In addition to executing a standard guideline for appointing vice-chancellors, we must bring some radical changes to the existing environment on the campuses.
We must begin by working with the concept of student politics in our society. When a student doesn't attend classes, never raises his voice against irregularities, but maintains a strong tie with the ruling party and implements the party's agenda on the university campus, should we level him as a 'student leader'?
We must clear our stance on this topic that carrying illegal arms, terrorising the general students and fostering violence in 'guest rooms' do not represent student politics. Rather, these are acts of criminal offences.
On the other hand, when teachers do not attend their regular classes and conduct research, never raise their voice for the welfare of the teachers and students but remain busy with grouping and supporting political parties, can we consider them leaders?
In our public universities, it seems like teachers are playing the role of political leaders and often engaging in conflicts with colleagues and even with students over issues of power and dominance. Unless we can get them back to the classrooms and engage them with research work, can we expect anything better from them?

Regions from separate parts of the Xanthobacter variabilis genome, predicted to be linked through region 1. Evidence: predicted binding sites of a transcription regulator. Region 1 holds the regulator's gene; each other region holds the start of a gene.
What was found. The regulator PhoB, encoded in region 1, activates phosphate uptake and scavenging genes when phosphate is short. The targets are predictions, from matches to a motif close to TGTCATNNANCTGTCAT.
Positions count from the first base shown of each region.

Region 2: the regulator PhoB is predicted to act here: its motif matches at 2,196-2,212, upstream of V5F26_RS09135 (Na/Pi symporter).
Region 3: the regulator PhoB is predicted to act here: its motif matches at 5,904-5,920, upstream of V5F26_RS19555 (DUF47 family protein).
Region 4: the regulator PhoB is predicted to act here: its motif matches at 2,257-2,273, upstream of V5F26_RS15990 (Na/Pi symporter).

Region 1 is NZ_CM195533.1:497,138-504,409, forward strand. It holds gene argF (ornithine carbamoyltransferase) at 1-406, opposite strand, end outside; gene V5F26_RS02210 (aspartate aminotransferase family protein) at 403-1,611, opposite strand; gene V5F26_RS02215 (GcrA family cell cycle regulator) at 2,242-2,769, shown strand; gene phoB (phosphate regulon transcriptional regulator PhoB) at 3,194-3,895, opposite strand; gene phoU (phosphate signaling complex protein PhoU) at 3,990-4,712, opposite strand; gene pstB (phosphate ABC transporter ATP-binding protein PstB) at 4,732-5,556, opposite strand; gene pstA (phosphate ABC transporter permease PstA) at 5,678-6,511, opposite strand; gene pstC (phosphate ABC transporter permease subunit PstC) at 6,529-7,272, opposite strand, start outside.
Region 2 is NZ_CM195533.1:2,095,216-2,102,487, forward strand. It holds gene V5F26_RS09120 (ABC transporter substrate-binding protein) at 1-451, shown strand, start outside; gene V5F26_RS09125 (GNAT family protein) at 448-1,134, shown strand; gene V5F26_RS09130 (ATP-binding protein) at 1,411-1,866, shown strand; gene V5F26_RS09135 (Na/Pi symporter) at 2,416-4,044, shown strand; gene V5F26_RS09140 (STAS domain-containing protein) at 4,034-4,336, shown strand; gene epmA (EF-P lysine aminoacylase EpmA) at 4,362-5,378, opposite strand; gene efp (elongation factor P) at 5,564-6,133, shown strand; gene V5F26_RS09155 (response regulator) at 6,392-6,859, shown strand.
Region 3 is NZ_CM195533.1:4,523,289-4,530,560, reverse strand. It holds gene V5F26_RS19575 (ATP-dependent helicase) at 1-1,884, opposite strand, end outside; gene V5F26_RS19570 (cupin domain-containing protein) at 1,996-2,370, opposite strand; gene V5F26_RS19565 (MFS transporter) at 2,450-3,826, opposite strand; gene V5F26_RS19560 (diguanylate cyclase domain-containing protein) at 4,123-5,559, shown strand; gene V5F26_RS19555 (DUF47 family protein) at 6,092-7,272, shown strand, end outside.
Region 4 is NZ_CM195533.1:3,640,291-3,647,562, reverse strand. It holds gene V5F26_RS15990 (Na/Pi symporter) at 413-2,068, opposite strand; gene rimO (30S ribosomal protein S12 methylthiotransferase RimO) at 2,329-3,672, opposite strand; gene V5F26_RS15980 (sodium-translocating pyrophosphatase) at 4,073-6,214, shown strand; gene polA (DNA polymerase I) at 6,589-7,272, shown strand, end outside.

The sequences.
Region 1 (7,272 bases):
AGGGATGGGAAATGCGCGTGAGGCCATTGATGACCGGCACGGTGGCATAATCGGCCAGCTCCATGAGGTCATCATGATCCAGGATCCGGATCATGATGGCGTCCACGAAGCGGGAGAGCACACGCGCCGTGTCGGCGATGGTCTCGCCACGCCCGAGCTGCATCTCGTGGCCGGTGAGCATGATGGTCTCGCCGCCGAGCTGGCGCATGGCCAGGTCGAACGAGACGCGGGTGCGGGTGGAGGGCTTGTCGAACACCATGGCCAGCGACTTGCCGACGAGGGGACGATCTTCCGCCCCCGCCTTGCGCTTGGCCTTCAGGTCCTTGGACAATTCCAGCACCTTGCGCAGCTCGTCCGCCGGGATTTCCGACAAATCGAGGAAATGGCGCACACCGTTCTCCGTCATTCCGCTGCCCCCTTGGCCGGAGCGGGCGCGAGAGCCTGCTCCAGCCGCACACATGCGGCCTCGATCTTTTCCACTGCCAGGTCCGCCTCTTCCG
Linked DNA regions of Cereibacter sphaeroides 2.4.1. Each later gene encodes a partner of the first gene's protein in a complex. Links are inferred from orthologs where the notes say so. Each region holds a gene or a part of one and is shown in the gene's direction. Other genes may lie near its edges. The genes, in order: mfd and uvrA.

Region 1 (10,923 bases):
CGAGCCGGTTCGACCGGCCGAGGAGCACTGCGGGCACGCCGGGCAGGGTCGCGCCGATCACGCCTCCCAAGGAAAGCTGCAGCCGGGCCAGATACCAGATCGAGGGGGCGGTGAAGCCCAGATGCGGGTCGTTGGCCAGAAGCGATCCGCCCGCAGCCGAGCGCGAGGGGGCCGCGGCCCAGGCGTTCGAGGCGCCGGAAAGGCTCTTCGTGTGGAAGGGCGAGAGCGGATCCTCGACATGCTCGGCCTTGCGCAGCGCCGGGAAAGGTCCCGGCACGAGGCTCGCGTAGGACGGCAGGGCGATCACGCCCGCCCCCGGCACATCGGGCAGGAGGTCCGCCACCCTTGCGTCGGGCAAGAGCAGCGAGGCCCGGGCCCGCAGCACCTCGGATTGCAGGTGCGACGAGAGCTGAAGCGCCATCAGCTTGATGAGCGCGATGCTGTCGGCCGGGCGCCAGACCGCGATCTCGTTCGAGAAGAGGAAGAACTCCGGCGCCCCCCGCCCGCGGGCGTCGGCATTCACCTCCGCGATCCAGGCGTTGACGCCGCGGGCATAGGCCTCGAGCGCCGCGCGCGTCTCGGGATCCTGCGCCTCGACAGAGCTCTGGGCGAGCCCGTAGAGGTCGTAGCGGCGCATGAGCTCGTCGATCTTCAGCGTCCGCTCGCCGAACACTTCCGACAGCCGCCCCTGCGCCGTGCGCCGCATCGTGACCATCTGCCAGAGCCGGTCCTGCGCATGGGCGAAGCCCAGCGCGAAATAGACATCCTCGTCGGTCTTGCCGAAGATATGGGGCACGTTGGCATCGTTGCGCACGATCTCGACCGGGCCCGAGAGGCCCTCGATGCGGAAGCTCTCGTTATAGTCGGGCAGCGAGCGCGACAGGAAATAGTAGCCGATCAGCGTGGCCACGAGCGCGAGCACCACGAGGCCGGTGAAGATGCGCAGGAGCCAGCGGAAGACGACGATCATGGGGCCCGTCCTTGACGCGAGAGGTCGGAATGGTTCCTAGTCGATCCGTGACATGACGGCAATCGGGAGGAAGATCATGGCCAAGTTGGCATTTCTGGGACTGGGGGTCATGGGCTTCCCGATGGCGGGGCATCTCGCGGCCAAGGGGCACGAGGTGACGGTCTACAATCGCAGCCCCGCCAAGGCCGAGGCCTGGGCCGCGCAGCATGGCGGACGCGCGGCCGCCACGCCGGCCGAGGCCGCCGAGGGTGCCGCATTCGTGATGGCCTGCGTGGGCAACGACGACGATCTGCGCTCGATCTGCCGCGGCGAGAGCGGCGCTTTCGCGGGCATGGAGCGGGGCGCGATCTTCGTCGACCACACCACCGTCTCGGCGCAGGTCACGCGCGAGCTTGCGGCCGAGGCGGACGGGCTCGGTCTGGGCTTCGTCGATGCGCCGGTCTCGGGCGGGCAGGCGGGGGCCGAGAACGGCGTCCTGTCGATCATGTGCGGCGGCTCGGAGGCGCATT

Then, we must support research activities in the universities with the necessary funds. Many of our researchers are conducting cutting edge research in different renowned American and European universities, but we cannot afford them here because of the lack of funds.
So, our universities must find ways to work in collaboration with our industries. Following the model of top research universities, our universities should develop mechanisms to manage funds from local and international corporations, and, in return, help the businesses to grow with research findings.
Moreover, we must consider raising teachers' remuneration and other facilities. If the teachers feel less appreciated, more stressed, and do multiple side jobs in the evenings and on weekends to lead a decent life in society, how do we expect the best and most qualified teachers and quality education?
Above all, we must ensure the abolition of nepotism from our universities. Various studies have revealed that political involvements influenced the recruitment of teachers rather than academic qualifications.
Recruitments seek to increase colour based vote-bank for the teachers' groups. When teachers are appointed politically and engage in the grouping for personal benefit, can we expect quality education from them?
Universities play significant roles in shaping the conscience of a society. They create scholars, transfer knowledge, develop skills and contribute to economic growth. No matter how much we take pride in our current economic growth, we will not be able to sustain it in the long run without the support of our universities.
Therefore, we must take prompt actions to develop our universities to support our longing for becoming a developed country by 2041.
Md Kawsar Uddin is an assistant professor of English at the International University of Business Agriculture and Technology (IUBAT).
Disclaimer: The views and opinions expressed in this article are those of the authors and do not necessarily reflect the opinions and views of The Business Standard.